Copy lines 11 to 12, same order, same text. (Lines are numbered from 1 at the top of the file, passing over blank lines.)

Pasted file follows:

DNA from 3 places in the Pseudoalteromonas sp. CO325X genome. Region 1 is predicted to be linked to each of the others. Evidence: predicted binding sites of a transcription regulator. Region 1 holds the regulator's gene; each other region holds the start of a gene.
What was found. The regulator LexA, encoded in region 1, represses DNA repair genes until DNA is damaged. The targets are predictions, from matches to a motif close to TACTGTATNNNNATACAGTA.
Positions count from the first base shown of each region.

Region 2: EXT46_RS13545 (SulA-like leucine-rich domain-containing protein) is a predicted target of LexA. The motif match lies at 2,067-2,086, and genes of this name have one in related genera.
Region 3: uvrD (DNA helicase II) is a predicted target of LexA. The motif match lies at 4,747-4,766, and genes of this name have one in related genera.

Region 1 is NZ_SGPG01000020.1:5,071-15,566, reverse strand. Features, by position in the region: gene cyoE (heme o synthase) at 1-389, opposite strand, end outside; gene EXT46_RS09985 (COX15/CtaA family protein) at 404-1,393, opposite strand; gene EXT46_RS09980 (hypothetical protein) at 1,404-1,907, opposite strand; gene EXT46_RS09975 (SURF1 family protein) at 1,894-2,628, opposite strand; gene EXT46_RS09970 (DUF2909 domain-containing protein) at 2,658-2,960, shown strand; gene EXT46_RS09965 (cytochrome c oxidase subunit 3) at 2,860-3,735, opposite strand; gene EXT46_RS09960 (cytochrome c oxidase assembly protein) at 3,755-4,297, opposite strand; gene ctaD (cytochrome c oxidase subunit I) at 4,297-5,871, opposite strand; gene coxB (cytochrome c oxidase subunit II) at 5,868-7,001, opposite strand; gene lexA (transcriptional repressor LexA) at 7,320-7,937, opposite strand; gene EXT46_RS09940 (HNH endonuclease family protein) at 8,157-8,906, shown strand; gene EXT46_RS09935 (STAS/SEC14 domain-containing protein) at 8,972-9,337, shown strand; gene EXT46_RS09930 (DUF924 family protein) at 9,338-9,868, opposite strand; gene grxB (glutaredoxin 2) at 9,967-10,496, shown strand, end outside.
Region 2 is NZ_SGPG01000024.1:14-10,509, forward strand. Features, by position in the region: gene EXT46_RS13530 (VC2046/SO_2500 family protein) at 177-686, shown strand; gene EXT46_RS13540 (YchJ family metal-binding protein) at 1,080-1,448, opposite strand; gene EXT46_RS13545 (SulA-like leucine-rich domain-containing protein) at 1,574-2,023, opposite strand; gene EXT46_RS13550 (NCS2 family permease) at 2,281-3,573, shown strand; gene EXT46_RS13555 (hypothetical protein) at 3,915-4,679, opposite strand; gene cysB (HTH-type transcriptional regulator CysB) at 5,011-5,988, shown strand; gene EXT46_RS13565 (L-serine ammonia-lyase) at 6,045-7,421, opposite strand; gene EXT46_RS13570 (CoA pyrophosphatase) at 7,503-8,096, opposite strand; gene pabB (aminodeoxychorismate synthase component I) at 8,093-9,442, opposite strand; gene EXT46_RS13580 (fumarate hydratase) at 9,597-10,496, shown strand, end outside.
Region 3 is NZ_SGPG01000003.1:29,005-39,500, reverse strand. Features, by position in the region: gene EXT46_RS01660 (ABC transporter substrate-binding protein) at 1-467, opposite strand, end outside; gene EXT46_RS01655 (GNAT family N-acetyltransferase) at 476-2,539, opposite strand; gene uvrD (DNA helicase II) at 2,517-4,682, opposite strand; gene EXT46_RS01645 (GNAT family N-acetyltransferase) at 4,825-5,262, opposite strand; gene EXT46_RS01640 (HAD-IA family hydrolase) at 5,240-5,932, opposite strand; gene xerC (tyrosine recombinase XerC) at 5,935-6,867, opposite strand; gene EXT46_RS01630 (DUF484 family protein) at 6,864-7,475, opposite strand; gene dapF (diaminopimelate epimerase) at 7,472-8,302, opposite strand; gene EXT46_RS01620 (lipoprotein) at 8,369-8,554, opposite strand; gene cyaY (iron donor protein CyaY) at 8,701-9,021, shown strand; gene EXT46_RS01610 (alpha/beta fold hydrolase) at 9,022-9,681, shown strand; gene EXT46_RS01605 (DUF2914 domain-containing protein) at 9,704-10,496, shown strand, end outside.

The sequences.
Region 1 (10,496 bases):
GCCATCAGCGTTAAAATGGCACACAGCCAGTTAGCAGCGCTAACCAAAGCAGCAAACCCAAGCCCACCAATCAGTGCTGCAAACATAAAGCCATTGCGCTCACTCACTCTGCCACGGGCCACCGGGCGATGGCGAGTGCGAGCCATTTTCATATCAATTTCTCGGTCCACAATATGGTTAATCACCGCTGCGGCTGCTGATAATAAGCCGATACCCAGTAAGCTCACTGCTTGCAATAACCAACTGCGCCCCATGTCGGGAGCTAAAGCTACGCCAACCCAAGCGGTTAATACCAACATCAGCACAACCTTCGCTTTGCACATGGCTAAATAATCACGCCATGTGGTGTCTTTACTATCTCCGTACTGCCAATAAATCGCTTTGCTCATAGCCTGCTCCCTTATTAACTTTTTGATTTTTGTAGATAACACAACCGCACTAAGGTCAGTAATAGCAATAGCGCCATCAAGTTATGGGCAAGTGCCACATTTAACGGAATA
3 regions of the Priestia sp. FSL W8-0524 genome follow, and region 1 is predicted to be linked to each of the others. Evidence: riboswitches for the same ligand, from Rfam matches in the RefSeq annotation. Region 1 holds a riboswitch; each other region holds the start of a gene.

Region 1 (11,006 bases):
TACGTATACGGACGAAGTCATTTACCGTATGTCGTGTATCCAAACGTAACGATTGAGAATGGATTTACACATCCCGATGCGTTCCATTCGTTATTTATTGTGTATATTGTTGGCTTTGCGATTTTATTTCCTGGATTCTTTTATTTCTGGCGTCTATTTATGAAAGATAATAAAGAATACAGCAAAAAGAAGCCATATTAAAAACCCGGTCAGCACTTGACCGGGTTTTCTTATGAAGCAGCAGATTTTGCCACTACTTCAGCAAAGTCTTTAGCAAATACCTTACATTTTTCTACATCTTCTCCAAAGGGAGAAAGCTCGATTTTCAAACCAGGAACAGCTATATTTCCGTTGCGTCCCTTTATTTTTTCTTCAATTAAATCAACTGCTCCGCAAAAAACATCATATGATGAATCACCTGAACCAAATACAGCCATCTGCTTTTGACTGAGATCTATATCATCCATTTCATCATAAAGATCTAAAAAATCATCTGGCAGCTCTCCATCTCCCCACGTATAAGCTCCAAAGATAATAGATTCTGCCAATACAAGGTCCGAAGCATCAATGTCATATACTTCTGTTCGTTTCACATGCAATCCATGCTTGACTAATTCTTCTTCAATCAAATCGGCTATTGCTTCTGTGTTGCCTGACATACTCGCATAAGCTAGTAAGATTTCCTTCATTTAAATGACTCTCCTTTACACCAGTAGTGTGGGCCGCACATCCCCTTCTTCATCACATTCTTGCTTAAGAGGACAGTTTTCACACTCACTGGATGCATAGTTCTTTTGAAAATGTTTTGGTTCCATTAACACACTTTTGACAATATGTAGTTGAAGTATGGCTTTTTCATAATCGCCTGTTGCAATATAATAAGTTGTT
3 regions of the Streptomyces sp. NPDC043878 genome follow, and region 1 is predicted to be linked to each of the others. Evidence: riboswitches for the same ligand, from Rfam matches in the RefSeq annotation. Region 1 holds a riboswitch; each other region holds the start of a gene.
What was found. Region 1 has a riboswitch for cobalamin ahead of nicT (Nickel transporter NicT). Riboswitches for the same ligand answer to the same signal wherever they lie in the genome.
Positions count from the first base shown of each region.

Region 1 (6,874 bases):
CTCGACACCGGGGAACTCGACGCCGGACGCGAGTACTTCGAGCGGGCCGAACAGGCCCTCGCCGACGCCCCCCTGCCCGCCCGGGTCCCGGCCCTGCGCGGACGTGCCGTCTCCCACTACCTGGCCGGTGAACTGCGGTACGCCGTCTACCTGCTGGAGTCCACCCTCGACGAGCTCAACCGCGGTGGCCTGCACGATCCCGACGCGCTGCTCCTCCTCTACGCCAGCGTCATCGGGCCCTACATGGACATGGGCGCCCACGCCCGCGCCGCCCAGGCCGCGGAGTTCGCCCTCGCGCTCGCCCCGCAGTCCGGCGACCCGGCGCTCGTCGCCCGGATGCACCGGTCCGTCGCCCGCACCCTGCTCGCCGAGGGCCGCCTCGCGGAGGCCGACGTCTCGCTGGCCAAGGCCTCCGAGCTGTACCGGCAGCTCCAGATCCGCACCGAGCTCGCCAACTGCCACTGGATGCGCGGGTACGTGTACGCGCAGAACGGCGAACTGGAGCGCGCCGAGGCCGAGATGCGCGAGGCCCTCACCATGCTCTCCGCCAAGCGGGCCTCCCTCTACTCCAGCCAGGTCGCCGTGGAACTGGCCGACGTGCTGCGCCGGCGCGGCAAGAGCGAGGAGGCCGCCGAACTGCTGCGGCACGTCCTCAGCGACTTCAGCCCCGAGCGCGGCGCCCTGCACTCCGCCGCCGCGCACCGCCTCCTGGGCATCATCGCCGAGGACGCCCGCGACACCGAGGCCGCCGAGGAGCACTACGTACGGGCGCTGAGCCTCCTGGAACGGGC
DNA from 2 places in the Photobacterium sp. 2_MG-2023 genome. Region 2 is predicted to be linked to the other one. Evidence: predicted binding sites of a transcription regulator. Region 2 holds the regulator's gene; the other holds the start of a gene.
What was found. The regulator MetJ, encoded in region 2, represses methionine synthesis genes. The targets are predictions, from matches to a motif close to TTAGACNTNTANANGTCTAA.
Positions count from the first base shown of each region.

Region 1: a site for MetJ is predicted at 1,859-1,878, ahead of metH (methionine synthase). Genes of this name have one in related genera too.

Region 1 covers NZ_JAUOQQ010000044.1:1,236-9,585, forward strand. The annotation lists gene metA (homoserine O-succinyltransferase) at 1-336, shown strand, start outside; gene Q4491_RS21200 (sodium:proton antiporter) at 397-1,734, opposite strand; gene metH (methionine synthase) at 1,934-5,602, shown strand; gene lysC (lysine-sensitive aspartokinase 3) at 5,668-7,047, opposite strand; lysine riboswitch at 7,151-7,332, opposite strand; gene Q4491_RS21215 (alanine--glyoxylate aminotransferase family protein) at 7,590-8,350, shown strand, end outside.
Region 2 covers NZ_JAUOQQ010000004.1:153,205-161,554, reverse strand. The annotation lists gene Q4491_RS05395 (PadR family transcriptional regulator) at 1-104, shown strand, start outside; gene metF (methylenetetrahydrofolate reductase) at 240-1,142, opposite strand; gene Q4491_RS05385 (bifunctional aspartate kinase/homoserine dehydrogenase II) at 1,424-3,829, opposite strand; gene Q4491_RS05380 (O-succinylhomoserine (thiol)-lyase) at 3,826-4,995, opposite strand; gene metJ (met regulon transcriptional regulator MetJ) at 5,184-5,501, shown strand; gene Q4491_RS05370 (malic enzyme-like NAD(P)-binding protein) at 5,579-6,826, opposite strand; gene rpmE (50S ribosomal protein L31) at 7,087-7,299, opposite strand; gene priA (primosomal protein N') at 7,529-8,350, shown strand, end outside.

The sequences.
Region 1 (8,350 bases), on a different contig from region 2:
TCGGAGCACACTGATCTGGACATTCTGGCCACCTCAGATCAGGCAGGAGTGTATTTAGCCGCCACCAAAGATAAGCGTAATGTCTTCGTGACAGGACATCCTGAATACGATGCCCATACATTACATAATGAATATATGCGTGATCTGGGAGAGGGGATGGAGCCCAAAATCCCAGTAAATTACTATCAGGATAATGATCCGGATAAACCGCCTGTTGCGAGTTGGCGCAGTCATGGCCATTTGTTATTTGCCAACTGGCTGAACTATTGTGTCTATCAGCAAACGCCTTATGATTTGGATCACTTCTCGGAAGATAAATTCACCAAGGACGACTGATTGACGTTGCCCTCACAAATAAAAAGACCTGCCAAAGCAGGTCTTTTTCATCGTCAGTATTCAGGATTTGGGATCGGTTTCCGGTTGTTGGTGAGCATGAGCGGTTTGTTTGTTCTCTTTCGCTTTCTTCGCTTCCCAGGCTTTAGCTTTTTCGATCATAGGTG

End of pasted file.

GCCATCAGCGTTAAAATGGCACACAGCCAGTTAGCAGCGCTAACCAAAGCAGCAAACCCAAGCCCACCAATCAGTGCTGCAAACATAAAGCCATTGCGCTCACTCACTCTGCCACGGGCCACCGGGCGATGGCGAGTGCGAGCCATTTTCATATCAATTTCTCGGTCCACAATATGGTTAATCACCGCTGCGGCTGCTGATAATAAGCCGATACCCAGTAAGCTCACTGCTTGCAATAACCAACTGCGCCCCATGTCGGGAGCTAAAGCTACGCCAACCCAAGCGGTTAATACCAACATCAGCACAACCTTCGCTTTGCACATGGCTAAATAATCACGCCATGTGGTGTCTTTACTATCTCCGTACTGCCAATAAATCGCTTTGCTCATAGCCTGCTCCCTTATTAACTTTTTGATTTTTGTAGATAACACAACCGCACTAAGGTCAGTAATAGCAATAGCGCCATCAAGTTATGGGCAAGTGCCACATTTAACGGAATA
3 regions of the Priestia sp. FSL W8-0524 genome follow, and region 1 is predicted to be linked to each of the others. Evidence: riboswitches for the same ligand, from Rfam matches in the RefSeq annotation. Region 1 holds a riboswitch; each other region holds the start of a gene.